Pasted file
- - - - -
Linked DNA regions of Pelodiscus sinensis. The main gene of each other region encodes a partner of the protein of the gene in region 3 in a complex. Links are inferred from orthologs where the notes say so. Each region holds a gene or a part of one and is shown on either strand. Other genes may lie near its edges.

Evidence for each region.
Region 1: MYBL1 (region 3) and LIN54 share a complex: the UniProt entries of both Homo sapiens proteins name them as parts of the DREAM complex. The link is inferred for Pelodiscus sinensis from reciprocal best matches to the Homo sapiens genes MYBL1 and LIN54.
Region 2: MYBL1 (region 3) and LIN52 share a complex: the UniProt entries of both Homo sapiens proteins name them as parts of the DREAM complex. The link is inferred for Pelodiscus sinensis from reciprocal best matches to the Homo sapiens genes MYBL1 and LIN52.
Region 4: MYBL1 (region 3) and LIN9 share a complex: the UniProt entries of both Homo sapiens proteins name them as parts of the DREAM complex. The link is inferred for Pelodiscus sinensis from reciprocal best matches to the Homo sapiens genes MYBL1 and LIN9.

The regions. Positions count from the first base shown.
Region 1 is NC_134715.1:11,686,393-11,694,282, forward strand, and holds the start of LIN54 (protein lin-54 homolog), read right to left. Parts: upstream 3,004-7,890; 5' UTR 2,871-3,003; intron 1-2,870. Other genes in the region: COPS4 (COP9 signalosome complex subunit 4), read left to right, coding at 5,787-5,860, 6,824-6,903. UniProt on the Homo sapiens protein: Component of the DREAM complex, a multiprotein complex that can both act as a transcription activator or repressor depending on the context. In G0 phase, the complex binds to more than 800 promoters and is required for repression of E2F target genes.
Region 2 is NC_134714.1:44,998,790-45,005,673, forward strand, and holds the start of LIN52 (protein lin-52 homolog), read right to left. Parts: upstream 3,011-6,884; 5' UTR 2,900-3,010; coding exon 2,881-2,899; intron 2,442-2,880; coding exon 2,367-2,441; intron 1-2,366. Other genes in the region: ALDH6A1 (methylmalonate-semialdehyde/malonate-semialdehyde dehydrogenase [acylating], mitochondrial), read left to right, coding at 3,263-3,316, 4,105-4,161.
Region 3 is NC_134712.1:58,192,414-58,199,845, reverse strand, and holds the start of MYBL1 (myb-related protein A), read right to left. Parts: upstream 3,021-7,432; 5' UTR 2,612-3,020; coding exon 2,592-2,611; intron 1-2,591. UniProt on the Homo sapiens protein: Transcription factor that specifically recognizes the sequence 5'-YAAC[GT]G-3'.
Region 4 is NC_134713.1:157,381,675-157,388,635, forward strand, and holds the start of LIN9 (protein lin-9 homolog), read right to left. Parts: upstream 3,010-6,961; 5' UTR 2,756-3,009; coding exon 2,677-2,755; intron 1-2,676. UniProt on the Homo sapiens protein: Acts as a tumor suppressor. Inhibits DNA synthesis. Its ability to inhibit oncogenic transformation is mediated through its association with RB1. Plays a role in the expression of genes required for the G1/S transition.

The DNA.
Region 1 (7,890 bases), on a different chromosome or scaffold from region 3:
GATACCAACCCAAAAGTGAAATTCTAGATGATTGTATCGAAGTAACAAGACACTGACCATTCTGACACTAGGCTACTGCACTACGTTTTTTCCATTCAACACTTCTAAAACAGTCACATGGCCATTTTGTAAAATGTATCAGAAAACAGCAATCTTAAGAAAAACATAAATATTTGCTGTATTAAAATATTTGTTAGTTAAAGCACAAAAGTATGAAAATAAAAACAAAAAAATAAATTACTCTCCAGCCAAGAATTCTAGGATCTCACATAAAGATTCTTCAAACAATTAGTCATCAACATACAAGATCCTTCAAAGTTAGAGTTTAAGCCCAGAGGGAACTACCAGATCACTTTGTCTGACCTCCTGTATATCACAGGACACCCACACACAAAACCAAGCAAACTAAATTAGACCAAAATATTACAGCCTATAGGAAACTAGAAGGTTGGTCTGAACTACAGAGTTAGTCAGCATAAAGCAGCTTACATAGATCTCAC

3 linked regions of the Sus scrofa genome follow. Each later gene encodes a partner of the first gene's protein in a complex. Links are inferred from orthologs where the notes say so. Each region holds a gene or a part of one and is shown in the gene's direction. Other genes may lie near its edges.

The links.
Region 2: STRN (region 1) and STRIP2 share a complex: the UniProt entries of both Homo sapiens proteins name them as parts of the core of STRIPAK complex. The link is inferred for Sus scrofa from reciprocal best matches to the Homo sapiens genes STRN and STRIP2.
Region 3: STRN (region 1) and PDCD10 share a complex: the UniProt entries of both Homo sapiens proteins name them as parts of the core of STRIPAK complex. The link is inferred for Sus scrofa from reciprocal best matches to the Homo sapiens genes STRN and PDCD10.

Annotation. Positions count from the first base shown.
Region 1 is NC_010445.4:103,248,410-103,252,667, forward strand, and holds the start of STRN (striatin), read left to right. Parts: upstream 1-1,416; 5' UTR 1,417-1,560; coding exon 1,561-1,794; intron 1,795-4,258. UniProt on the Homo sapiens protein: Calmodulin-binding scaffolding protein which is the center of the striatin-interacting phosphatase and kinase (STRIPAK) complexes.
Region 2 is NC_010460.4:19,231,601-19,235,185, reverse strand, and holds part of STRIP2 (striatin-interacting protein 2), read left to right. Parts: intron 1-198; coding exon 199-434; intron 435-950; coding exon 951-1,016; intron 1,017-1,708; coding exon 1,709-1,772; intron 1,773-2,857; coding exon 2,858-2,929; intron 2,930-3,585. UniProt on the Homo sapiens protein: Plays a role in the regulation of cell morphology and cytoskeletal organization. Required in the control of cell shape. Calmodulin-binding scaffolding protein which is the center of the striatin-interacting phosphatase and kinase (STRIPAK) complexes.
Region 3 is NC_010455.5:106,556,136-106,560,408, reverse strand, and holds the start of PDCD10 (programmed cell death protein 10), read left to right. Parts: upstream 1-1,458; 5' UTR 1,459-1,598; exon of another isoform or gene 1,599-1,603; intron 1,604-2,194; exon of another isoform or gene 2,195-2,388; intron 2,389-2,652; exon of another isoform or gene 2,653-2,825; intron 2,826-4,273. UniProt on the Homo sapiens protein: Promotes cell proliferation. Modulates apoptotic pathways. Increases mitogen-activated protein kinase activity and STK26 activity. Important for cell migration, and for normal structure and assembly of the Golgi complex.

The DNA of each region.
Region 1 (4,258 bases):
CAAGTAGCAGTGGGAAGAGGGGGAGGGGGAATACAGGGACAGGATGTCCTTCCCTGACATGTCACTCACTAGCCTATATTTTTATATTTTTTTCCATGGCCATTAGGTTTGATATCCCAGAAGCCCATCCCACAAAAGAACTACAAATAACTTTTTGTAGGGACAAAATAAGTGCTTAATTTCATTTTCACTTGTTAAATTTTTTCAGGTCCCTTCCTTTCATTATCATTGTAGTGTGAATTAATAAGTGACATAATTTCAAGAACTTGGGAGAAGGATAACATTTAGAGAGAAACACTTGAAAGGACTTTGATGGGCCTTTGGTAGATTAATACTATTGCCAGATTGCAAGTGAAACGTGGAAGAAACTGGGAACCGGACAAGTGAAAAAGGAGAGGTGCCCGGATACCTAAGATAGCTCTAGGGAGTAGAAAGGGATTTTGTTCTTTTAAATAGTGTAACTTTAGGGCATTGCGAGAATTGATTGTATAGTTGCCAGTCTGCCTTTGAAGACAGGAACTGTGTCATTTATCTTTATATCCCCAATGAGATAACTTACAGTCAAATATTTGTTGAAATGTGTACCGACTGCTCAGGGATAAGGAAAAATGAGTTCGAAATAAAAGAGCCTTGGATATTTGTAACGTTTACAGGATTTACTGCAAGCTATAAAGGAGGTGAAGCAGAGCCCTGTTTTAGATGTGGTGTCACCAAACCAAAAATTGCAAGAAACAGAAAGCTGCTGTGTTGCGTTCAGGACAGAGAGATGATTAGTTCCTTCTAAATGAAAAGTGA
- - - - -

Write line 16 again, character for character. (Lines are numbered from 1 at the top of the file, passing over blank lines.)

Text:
Region 2: STRN (region 1) and STRIP2 share a complex: the UniProt entries of both Homo sapiens proteins name them as parts of the core of STRIPAK complex. The link is inferred for Sus scrofa from reciprocal best matches to the Homo sapiens genes STRN and STRIP2.